:07:34.:07:36.

There's only one Brit going in a final. That's Kyle Langford in the

:07:37.:07:43.

men's 800 metres. Coverage gets under way on BBC Two with Gabby and

:07:44.:07:48.

the team from 6. 30 tonight, Victoria. Thank you very much.

:07:49.:07:53.

Experts are warning that some British South Asian women

:07:54.:07:57.

are reporting cancer later than other British ethnic groups

:07:58.:07:59.

Researchers have told this programme they're worried cultural stigmas

:08:00.:08:05.

and taboos are leading to more women dying prematurely in

:08:06.:08:07.

We've learned that some women even hide their diagnosis from family

:08:08.:08:11.

Our reporter Amber Haque bought you the full story an hour ago -

:08:12.:08:17.

Praveena stumbled upon a lump in her breast when she was 36.

:08:18.:08:31.

She grew up in a strict Indian community where even talking about

:08:32.:08:37.

this disease was deemed shameful. When she was diagnosed,

:08:38.:08:41.

she decided to hide it. So a lot of it, in terms

:08:42.:08:44.

of not telling my family, I didn't tell them because I just

:08:45.:08:47.

thought if people hear the fact that I've got cancer

:08:48.:08:50.

they're going to think it's Pooja is lead researcher

:08:51.:08:52.

from a team called CLAHRC, who are funded by a research arm

:08:53.:08:55.

of the NHS and they work with public and professionals

:08:56.:08:58.

on health inequalities. She's spent the past few years

:08:59.:09:01.

looking at attitudes towards cancer She is worried by some of the things

:09:02.:09:04.

she's heard. When it came to South Asian women,

:09:05.:09:15.

there were some specific issues that actually were raised

:09:16.:09:18.

within this work. For example, there was more

:09:19.:09:20.

of an issue around shame, Also about the influence

:09:21.:09:23.

from the males in the family and elders in the family,

:09:24.:09:26.

and if they didn't think that women should be going for screening,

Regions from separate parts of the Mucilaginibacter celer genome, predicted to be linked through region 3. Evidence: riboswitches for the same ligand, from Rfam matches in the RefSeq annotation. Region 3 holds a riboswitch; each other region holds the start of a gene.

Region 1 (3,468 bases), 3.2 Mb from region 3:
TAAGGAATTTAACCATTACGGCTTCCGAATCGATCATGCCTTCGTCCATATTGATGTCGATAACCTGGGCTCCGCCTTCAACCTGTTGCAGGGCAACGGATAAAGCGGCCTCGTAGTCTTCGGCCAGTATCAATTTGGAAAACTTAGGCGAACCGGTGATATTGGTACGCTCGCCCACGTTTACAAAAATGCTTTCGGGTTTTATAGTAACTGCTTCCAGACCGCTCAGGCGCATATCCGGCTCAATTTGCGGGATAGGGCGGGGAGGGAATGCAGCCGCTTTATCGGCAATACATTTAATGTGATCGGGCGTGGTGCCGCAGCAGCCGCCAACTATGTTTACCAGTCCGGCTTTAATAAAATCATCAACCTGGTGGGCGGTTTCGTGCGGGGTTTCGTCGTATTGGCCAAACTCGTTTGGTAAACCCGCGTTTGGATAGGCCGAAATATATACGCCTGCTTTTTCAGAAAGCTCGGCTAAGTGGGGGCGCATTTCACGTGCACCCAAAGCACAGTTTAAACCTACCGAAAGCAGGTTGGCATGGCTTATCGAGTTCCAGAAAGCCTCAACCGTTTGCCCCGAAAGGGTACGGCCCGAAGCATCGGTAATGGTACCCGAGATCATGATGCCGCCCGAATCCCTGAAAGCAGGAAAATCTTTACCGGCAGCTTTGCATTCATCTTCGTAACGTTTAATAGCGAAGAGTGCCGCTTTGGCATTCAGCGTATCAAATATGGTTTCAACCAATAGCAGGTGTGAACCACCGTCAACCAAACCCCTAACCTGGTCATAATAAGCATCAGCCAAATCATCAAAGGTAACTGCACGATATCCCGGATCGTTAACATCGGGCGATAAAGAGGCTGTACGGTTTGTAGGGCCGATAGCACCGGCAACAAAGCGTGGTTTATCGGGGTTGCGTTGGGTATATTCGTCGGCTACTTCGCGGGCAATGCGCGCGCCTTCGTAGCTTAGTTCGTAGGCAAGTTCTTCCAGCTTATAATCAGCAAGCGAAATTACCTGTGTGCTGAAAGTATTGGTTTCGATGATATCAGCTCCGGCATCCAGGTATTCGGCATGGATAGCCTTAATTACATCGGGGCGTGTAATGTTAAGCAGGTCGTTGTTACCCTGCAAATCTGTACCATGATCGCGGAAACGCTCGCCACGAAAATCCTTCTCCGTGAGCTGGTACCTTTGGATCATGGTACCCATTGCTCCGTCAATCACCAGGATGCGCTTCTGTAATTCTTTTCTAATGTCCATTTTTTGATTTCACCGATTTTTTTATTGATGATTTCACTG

:09:27.:09:29.

they wouldn't go for screening. What are some of the more shocking

:09:30.:09:31.

misconceptions you've They would hide the shame,

:09:32.:09:34.

in their eyes, of having a cancer diagnosis, because they felt it

:09:35.:09:40.

would influence their The reluctance to go

:09:41.:09:42.

for a smear is that you don't From the husband, it is

:09:43.:09:47.

deemed to be, like you're When it came to going for smears,

:09:48.:09:51.

it was about women losing their virginities by having

:09:52.:09:58.

the smear test, and then again not It's hard to say just how

:09:59.:10:01.

serious the problem is, because very little information has

:10:02.:10:06.

been collected on ethnicity Research we do have has shown Asian

:10:07.:10:11.

women with breast cancer have poorer survival,

:10:12.:10:17.

and they're more likely to present with advanced tumours

:10:18.:10:22.

when they do get diagnosed. Experts tell us they're concerned

:10:23.:10:34.

the cultural stigmas are leading to more South Asian women dying.

:10:35.:10:36.

I worked in the cancer field for many years.

:10:37.:10:53.

Unfortunately, women who do not examine their breasts, they're

:10:54.:10:56.

presenting late. And this reminds me

:10:57.:11:00.

of a woman who came to see us with a fungal thing,

:11:01.:11:03.

you know, rotten breast, and it was smelling so much that

:11:04.:11:04.

you couldn't even sit next to it. I don't know how long

:11:05.:11:08.

she was hiding that. She was a young lady

:11:09.:11:11.

with young children, you know, but because she couldn't share

:11:12.:11:31.

that with anyone. And how often do you hear that women

:11:32.:11:32.

feel like they can't share it Let's talk now with Madhu Agarwal,

:11:33.:11:36.

NHS cancer support manager and chair of Cancer Equality,

:11:37.:11:43.

Iyna Butt who kept her breast cancer diagnosis hidden from some

:11:44.:11:46.

of her family and Sadia Habib Welcome all of you. Inya, you were

:11:47.:12:02.

diagnosed in 2015 aged 30 and they found a lump as big as a golf ball.

:12:03.:12:11.

What did you say to your family? I think the first thought that came to

:12:12.:12:15.

my mind when the oncololgist said you have cancer was how do I tell my

:12:16.:12:23.

parents. My husband was with me. I never thought about anything else

:12:24.:12:29.

other than, why couldn't I tell my parents. What was in your mind then?

:12:30.:12:35.

I think because I had my own child and the thought of telling my

:12:36.:12:40.

parents that their child has got cancer and when you hear the word

:12:41.:12:44.

cancer, you imagine death. There's nothing else that you think of. To

:12:45.:12:48.

have to think of the worst scenario, to have to tell my parents was

:12:49.:12:51.

horrible. I didn't want to do it. No. But there might be a number of

:12:52.:12:57.

people who could relate to that, you don't want to tell your parents

:12:58.:13:03.

because you don't want to mention dying, but what about the South

:13:04.:13:07.

Asian community? They don't talk about it, it's not the norm to talk

:13:08.:13:11.

about cancer, especially when I was told I had breast cancer, to say the

:13:12.:13:15.

word breast isn't normal in the Asian community. You can't even say

:13:16.:13:20.